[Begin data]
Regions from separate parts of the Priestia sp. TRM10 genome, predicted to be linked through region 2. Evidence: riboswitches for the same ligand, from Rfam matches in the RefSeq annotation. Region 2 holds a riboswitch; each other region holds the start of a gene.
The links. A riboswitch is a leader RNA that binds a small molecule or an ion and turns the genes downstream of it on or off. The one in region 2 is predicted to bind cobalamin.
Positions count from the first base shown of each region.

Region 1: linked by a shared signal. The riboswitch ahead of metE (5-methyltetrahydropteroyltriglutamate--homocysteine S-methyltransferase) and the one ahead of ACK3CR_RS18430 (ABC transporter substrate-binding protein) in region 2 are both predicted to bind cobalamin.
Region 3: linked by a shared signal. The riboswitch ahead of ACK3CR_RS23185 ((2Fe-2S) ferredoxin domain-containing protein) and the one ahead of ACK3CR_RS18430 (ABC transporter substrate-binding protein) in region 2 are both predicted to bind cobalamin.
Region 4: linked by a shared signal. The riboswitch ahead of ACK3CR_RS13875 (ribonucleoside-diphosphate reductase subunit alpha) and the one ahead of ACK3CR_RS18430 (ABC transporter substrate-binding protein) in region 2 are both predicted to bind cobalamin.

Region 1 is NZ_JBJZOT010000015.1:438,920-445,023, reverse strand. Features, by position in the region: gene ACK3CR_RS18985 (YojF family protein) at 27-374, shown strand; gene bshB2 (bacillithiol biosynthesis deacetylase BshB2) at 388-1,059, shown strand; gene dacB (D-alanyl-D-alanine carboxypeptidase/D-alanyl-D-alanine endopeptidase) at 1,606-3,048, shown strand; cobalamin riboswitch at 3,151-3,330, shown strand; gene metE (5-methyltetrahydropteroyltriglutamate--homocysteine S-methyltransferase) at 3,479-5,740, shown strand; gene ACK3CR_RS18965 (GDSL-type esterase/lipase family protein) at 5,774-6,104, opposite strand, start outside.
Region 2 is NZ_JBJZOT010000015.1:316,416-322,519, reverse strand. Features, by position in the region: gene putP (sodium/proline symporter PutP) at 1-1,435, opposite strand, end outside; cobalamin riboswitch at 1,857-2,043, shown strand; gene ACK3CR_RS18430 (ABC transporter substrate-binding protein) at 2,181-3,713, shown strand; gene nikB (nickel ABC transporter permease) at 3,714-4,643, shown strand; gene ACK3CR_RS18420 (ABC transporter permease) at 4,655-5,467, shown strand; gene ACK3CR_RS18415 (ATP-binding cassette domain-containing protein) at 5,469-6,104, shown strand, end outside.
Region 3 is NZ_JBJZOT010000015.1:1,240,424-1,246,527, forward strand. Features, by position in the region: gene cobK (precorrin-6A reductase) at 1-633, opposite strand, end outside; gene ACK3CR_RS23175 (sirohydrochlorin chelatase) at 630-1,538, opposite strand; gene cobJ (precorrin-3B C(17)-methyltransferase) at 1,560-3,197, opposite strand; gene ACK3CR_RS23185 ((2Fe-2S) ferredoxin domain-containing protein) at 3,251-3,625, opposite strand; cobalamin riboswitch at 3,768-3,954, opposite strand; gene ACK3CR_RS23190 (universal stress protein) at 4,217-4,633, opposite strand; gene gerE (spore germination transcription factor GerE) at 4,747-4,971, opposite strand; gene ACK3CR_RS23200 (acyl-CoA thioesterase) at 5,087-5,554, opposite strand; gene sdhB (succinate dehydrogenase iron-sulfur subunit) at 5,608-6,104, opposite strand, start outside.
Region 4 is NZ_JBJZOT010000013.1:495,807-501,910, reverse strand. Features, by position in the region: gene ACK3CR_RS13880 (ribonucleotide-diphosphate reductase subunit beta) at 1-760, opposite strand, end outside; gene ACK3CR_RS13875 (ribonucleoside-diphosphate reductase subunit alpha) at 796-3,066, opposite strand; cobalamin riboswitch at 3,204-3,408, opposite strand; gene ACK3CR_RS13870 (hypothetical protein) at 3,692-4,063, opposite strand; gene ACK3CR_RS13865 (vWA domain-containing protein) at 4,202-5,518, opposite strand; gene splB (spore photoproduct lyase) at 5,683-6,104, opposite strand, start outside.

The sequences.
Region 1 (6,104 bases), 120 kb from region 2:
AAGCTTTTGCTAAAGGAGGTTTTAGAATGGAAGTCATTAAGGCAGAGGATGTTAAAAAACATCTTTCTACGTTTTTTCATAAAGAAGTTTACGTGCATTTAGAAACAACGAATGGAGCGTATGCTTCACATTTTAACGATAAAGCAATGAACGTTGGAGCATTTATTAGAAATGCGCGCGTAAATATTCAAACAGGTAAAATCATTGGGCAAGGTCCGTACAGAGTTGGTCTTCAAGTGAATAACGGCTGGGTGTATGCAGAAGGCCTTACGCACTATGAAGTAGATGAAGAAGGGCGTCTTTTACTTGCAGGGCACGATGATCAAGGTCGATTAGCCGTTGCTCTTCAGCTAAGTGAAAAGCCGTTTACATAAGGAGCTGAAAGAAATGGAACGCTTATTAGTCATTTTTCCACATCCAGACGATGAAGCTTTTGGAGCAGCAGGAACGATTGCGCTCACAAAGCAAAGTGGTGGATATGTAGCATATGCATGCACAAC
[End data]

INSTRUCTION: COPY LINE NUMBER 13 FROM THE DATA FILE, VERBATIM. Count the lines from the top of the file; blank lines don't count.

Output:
AAGCTTTTGCTAAAGGAGGTTTTAGAATGGAAGTCATTAAGGCAGAGGATGTTAAAAAACATCTTTCTACGTTTTTTCATAAAGAAGTTTACGTGCATTTAGAAACAACGAATGGAGCGTATGCTTCACATTTTAACGATAAAGCAATGAACGTTGGAGCATTTATTAGAAATGCGCGCGTAAATATTCAAACAGGTAAAATCATTGGGCAAGGTCCGTACAGAGTTGGTCTTCAAGTGAATAACGGCTGGGTGTATGCAGAAGGCCTTACGCACTATGAAGTAGATGAAGAAGGGCGTCTTTTACTTGCAGGGCACGATGATCAAGGTCGATTAGCCGTTGCTCTTCAGCTAAGTGAAAAGCCGTTTACATAAGGAGCTGAAAGAAATGGAACGCTTATTAGTCATTTTTCCACATCCAGACGATGAAGCTTTTGGAGCAGCAGGAACGATTGCGCTCACAAAGCAAAGTGGTGGATATGTAGCATATGCATGCACAAC